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Liddell: Layers of Language in Landscape

Think Pieces Created By Glenn A Albrecht

Discover word smith Glenn A Albrecht’s think piece discussion on the language surrounding Liddell and his neologisms that connect with the topic…

The area of the Upper Hunter Region of NSW was first known by English colonists of the early nineteenth century as the Parish of Liddell in the County of Durham. One of the earliest colonial maps of the area was published in 1828 by the surveyor Henry Dangar and it was both a geographical document and a form of advertising to open up yet more of the Upper Hunter region for occupation and agricultural development by British settlers and their convicts. What Dangar knew all too well was that this land was already occupied by the Wonnarua people and that they and their culture had been present for millennia. 

What Dangar knew all too well was that this land was already occupied by the Wonnarua people and that they and their culture had been present for millennia. 

On Dangar’s map you can find evidence of that past culture in the form of brooks that were named by the Indigenous people. For example, Munnimbah Brook, Purandarra Brook and Wanhiggi Brook are explicitly named on Dangar’s map. There are also settler homesteads that appropriated Indigenous names such as Kurrundarra homestead and Milegang Estate that travellers would pass on their way up-river from Maitland heading towards Liddell. Other old maps name Goorangoola (a bend in the creek) and Dyrring as important localities.

The Wonnarua had their own names for particular places in the landscape or, what should be called, their cultural landscape or ‘country’. In what could be called the Indigenocene, a time of relative human harmony or balance with all life, positive emotional connections to ‘home’ were able to thrive. So close to their home landscape were Wonnarua people, that they might have felt a positive Earth emotion I call endemophilia, or the intense love of that which is unique to one’s own territory. Regaining positive emotional connections to the Earth is a challenge in the Upper Hunter region, especially so since the era of coal mining and power generation.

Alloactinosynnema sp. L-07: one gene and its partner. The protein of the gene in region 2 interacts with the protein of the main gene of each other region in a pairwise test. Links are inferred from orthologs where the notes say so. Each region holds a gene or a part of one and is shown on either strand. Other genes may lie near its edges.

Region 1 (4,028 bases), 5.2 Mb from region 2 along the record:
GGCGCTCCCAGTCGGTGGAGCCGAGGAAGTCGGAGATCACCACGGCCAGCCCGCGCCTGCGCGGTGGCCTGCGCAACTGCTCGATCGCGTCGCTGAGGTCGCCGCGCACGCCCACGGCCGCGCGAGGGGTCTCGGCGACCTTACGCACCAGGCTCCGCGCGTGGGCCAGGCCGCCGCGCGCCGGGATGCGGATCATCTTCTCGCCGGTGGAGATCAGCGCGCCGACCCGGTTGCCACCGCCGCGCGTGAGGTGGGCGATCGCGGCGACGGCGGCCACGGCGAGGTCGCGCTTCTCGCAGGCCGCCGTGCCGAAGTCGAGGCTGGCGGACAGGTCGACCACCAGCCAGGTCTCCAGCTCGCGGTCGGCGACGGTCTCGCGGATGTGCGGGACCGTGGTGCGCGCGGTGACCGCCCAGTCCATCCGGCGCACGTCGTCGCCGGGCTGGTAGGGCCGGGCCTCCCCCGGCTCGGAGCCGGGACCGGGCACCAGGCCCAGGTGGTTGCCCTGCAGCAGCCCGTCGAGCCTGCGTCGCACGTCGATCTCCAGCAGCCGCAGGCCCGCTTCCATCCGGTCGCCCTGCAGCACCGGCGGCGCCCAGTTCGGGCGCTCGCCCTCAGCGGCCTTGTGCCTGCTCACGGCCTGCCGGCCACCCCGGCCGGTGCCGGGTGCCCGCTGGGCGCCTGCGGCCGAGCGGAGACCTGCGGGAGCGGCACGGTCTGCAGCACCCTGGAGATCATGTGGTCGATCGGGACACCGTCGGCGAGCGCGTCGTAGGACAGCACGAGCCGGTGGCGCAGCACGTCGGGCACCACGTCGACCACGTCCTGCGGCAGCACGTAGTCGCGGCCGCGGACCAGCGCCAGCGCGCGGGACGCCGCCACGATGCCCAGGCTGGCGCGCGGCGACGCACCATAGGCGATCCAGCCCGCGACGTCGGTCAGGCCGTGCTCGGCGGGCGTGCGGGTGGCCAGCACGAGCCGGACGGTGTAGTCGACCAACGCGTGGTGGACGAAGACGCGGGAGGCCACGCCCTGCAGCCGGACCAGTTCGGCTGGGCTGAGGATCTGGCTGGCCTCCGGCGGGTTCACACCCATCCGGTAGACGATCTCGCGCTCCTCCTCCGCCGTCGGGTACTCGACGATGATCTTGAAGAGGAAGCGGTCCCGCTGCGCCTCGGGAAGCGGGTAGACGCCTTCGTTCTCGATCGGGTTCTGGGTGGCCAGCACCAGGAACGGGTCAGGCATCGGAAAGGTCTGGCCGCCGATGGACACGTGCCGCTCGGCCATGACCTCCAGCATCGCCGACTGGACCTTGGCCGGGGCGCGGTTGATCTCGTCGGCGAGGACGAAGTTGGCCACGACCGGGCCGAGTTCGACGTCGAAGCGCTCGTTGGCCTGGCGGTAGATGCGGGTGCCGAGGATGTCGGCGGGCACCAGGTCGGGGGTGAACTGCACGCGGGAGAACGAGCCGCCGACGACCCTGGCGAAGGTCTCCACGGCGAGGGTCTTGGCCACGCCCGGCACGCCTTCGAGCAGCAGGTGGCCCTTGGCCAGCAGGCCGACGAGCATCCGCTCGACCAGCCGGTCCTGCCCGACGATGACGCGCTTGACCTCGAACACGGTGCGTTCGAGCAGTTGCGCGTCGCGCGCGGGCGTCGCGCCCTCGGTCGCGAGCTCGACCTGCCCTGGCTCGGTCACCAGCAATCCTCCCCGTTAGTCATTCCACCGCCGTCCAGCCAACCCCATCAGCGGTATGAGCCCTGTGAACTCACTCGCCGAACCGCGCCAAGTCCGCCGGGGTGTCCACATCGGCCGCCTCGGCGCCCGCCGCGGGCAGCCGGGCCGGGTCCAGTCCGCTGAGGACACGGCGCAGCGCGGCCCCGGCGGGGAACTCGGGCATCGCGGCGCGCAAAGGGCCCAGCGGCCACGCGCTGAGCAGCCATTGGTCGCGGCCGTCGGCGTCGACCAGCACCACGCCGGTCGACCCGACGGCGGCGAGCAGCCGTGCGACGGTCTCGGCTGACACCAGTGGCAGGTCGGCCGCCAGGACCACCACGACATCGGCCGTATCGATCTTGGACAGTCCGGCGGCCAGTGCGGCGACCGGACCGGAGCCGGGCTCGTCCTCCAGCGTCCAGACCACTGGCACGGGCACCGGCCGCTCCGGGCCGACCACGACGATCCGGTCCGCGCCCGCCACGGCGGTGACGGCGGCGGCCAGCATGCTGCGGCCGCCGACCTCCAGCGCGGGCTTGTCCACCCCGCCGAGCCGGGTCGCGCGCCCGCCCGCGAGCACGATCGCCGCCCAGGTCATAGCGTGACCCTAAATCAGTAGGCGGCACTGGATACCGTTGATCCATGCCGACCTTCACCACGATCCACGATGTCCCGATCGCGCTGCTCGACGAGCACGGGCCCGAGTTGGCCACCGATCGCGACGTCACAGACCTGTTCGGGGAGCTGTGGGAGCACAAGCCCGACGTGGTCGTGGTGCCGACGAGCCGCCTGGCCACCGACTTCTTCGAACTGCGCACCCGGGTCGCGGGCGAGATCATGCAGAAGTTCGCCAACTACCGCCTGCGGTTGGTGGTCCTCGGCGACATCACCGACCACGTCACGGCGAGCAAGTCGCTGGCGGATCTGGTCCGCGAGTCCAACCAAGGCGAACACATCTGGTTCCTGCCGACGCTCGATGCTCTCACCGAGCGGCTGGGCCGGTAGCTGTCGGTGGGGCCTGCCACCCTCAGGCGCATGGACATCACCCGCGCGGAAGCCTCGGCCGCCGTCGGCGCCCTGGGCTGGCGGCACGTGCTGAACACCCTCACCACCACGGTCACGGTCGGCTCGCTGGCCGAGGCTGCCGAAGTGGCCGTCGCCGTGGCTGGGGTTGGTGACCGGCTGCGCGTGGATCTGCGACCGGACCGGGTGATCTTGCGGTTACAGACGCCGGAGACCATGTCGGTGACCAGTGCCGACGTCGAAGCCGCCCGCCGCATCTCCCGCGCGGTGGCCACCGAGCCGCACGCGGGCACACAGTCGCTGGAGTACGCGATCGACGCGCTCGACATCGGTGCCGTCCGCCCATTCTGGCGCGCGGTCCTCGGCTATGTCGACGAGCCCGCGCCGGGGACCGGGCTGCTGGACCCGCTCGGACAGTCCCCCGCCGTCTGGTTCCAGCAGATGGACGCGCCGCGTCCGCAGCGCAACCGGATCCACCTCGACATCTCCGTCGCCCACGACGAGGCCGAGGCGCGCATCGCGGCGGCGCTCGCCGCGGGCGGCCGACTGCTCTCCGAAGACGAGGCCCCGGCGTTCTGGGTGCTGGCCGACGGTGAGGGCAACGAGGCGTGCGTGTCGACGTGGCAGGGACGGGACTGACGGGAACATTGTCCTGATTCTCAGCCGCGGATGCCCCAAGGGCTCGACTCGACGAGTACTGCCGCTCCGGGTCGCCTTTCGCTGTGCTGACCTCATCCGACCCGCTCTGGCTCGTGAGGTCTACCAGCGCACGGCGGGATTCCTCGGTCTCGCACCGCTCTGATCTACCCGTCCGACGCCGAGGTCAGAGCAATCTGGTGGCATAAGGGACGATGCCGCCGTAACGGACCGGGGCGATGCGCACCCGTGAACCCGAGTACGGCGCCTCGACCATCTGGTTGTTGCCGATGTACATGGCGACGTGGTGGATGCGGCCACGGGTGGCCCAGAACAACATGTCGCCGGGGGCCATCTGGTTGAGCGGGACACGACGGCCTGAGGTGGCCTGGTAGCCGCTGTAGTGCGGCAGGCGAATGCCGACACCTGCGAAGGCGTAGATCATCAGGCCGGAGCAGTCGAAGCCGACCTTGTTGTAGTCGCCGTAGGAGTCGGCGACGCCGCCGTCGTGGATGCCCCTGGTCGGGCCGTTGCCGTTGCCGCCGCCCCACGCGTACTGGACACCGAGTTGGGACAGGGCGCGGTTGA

As the English colonised the land of Australia they imported the location names of England, Scotland and Wales to insert a new layer of meaning over the landscape. The Hunter River Region of NSW is an instructive example. Because the area from river mouth at Newcastle on the Hunter coast to the catchment interior of the valley was full of black coal deposits, the coalfields of Newcastle on Tyne and the Northumberland and Durham counties of north east England provided an easily imagined topographical blueprint for the newly colonised territory. This place was New East Northumberland! The endemophilia for their former home in England was transferred ‘in name’ as an act of nostalgia to their new territory. 

Not only did the Hunter Region inherit place names, it also was bequeathed prominent coal owning family names from the English coal counties. One such family were the Liddells of Ravensworth Castle who lorded over their coal rich territory from the 16th century. However, their reign as Lords of their castle lasted only as long as the coal deposits could be exploited. 

It is somewhat ironic that the UK Liddell family had a lived experience of unwelcome change to their home environment as the industrial revolution exhausted its coal supply. It is genuinely ironic that the foundations of Ravensworth Castle were undermined by the extraction of coal and that because of that lack of foresight, the once impressive castle is now a contemporary ruin. 

In 2003, I created the concept of solastalgia, the distressing lived experience of negative environmental change to a loved home environment, to describe just such a feeling or emotion. It involved the ‘undermining’ of a sense of place and a loss of identity tied to that place. 

However, it was not Old England where I thought this contribution to our emotional lexicon was needed, but the doppelganger counties of Northumberland and Durham in the Hunter Valley.